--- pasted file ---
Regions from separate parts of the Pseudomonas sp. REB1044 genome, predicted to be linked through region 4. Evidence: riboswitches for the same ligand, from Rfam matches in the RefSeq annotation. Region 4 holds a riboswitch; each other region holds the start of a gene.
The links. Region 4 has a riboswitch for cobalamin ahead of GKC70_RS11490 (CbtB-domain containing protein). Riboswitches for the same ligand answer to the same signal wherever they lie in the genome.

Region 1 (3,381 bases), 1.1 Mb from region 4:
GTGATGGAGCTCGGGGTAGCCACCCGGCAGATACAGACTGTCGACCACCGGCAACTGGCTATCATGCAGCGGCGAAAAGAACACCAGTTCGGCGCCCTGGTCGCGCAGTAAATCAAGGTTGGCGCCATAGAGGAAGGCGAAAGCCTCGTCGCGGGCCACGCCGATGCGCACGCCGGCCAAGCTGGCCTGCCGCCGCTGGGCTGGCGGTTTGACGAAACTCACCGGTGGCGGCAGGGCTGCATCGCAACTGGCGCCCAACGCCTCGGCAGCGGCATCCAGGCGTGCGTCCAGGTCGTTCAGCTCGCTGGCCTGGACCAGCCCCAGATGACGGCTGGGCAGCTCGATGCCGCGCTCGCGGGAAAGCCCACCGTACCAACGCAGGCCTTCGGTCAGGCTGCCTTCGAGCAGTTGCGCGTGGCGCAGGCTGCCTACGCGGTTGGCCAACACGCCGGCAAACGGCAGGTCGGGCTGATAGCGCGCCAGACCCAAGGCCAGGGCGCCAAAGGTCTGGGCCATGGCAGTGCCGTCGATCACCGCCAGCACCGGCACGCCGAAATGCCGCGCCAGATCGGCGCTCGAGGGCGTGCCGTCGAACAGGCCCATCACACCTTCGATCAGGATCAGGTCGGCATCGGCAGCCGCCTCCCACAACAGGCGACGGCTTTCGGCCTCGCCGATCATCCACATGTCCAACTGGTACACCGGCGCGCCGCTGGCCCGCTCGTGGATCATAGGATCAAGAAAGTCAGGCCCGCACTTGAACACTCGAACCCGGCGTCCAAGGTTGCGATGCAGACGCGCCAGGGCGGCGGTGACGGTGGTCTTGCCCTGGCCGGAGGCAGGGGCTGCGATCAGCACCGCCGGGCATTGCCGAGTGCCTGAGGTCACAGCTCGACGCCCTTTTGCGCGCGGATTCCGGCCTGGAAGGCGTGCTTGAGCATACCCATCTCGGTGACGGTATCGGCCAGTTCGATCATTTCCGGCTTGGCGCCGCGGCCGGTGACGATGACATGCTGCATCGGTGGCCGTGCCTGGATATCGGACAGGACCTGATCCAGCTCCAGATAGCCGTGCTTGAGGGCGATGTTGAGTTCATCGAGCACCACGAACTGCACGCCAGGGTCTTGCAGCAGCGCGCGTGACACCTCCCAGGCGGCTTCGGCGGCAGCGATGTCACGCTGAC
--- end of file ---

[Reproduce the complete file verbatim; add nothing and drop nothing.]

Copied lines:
Regions from separate parts of the Pseudomonas sp. REB1044 genome, predicted to be linked through region 4. Evidence: riboswitches for the same ligand, from Rfam matches in the RefSeq annotation. Region 4 holds a riboswitch; each other region holds the start of a gene.
The links. Region 4 has a riboswitch for cobalamin ahead of GKC70_RS11490 (CbtB-domain containing protein). Riboswitches for the same ligand answer to the same signal wherever they lie in the genome.

Region 1 (3,381 bases), 1.1 Mb from region 4:
GTGATGGAGCTCGGGGTAGCCACCCGGCAGATACAGACTGTCGACCACCGGCAACTGGCTATCATGCAGCGGCGAAAAGAACACCAGTTCGGCGCCCTGGTCGCGCAGTAAATCAAGGTTGGCGCCATAGAGGAAGGCGAAAGCCTCGTCGCGGGCCACGCCGATGCGCACGCCGGCCAAGCTGGCCTGCCGCCGCTGGGCTGGCGGTTTGACGAAACTCACCGGTGGCGGCAGGGCTGCATCGCAACTGGCGCCCAACGCCTCGGCAGCGGCATCCAGGCGTGCGTCCAGGTCGTTCAGCTCGCTGGCCTGGACCAGCCCCAGATGACGGCTGGGCAGCTCGATGCCGCGCTCGCGGGAAAGCCCACCGTACCAACGCAGGCCTTCGGTCAGGCTGCCTTCGAGCAGTTGCGCGTGGCGCAGGCTGCCTACGCGGTTGGCCAACACGCCGGCAAACGGCAGGTCGGGCTGATAGCGCGCCAGACCCAAGGCCAGGGCGCCAAAGGTCTGGGCCATGGCAGTGCCGTCGATCACCGCCAGCACCGGCACGCCGAAATGCCGCGCCAGATCGGCGCTCGAGGGCGTGCCGTCGAACAGGCCCATCACACCTTCGATCAGGATCAGGTCGGCATCGGCAGCCGCCTCCCACAACAGGCGACGGCTTTCGGCCTCGCCGATCATCCACATGTCCAACTGGTACACCGGCGCGCCGCTGGCCCGCTCGTGGATCATAGGATCAAGAAAGTCAGGCCCGCACTTGAACACTCGAACCCGGCGTCCAAGGTTGCGATGCAGACGCGCCAGGGCGGCGGTGACGGTGGTCTTGCCCTGGCCGGAGGCAGGGGCTGCGATCAGCACCGCCGGGCATTGCCGAGTGCCTGAGGTCACAGCTCGACGCCCTTTTGCGCGCGGATTCCGGCCTGGAAGGCGTGCTTGAGCATACCCATCTCGGTGACGGTATCGGCCAGTTCGATCATTTCCGGCTTGGCGCCGCGGCCGGTGACGATGACATGCTGCATCGGTGGCCGTGCCTGGATATCGGACAGGACCTGATCCAGCTCCAGATAGCCGTGCTTGAGGGCGATGTTGAGTTCATCGAGCACCACGAACTGCACGCCAGGGTCTTGCAGCAGCGCGCGTGACACCTCCCAGGCGGCTTCGGCGGCAGCGATGTCACGCTGAC